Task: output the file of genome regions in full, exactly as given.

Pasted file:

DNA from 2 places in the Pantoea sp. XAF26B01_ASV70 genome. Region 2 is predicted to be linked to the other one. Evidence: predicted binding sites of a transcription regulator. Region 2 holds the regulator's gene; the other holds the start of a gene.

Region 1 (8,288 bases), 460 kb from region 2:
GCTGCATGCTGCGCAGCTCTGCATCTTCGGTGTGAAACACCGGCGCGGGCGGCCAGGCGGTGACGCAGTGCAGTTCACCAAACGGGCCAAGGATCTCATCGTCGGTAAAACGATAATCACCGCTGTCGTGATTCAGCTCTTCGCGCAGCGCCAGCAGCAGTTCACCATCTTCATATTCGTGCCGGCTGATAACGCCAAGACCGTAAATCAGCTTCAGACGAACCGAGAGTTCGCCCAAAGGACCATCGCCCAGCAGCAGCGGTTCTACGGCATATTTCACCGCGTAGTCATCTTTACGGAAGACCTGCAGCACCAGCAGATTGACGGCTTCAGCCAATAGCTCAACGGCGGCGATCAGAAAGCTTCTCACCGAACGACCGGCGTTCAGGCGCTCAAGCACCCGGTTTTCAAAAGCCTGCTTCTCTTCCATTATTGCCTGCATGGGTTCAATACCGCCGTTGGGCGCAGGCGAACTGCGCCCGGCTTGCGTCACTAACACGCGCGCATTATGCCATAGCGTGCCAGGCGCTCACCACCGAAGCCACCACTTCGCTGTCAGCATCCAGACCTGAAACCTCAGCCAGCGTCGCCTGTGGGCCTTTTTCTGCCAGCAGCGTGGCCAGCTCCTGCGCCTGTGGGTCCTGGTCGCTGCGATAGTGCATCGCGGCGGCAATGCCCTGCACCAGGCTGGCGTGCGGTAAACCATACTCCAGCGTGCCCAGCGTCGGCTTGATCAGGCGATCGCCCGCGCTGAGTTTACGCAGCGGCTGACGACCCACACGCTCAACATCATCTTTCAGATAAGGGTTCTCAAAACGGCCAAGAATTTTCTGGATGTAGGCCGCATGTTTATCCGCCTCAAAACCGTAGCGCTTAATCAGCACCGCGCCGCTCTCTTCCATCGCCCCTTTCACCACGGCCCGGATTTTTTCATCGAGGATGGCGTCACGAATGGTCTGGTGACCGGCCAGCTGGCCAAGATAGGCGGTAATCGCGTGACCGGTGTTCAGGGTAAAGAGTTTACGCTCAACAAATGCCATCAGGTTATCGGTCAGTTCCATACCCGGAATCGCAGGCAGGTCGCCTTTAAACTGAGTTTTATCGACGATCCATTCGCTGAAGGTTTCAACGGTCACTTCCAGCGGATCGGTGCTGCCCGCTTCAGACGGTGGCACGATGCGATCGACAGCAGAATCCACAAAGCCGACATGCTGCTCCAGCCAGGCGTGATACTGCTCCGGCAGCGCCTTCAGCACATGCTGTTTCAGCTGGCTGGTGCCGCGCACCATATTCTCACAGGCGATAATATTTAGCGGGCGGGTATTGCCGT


DNA from 2 places in the Pantoea sp. XAF26B01_ASV70 genome. Region 2 is predicted to be linked to the other one. Evidence: predicted binding sites of a transcription regulator. Region 2 holds the regulator's gene; the other holds the start of a gene.

Region 1 (8,288 bases), 460 kb from region 2:
GCTGCATGCTGCGCAGCTCTGCATCTTCGGTGTGAAACACCGGCGCGGGCGGCCAGGCGGTGACGCAGTGCAGTTCACCAAACGGGCCAAGGATCTCATCGTCGGTAAAACGATAATCACCGCTGTCGTGATTCAGCTCTTCGCGCAGCGCCAGCAGCAGTTCACCATCTTCATATTCGTGCCGGCTGATAACGCCAAGACCGTAAATCAGCTTCAGACGAACCGAGAGTTCGCCCAAAGGACCATCGCCCAGCAGCAGCGGTTCTACGGCATATTTCACCGCGTAGTCATCTTTACGGAAGACCTGCAGCACCAGCAGATTGACGGCTTCAGCCAATAGCTCAACGGCGGCGATCAGAAAGCTTCTCACCGAACGACCGGCGTTCAGGCGCTCAAGCACCCGGTTTTCAAAAGCCTGCTTCTCTTCCATTATTGCCTGCATGGGTTCAATACCGCCGTTGGGCGCAGGCGAACTGCGCCCGGCTTGCGTCACTAACACGCGCGCATTATGCCATAGCGTGCCAGGCGCTCACCACCGAAGCCACCACTTCGCTGTCAGCATCCAGACCTGAAACCTCAGCCAGCGTCGCCTGTGGGCCTTTTTCTGCCAGCAGCGTGGCCAGCTCCTGCGCCTGTGGGTCCTGGTCGCTGCGATAGTGCATCGCGGCGGCAATGCCCTGCACCAGGCTGGCGTGCGGTAAACCATACTCCAGCGTGCCCAGCGTCGGCTTGATCAGGCGATCGCCCGCGCTGAGTTTACGCAGCGGCTGACGACCCACACGCTCAACATCATCTTTCAGATAAGGGTTCTCAAAACGGCCAAGAATTTTCTGGATGTAGGCCGCATGTTTATCCGCCTCAAAACCGTAGCGCTTAATCAGCACCGCGCCGCTCTCTTCCATCGCCCCTTTCACCACGGCCCGGATTTTTTCATCGAGGATGGCGTCACGAATGGTCTGGTGACCGGCCAGCTGGCCAAGATAGGCGGTAATCGCGTGACCGGTGTTCAGGGTAAAGAGTTTACGCTCAACAAATGCCATCAGGTTATCGGTCAGTTCCATACCCGGAATCGCAGGCAGGTCGCCTTTAAACTGAGTTTTATCGACGATCCATTCGCTGAAGGTTTCAACGGTCACTTCCAGCGGATCGGTGCTGCCCGCTTCAGACGGTGGCACGATGCGATCGACAGCAGAATCCACAAAGCCGACATGCTGCTCCAGCCAGGCGTGATACTGCTCCGGCAGCGCCTTCAGCACATGCTGTTTCAGCTGGCTGGTGCCGCGCACCATATTCTCACAGGCGATAATATTTAGCGGGCGGGTATTGCCGT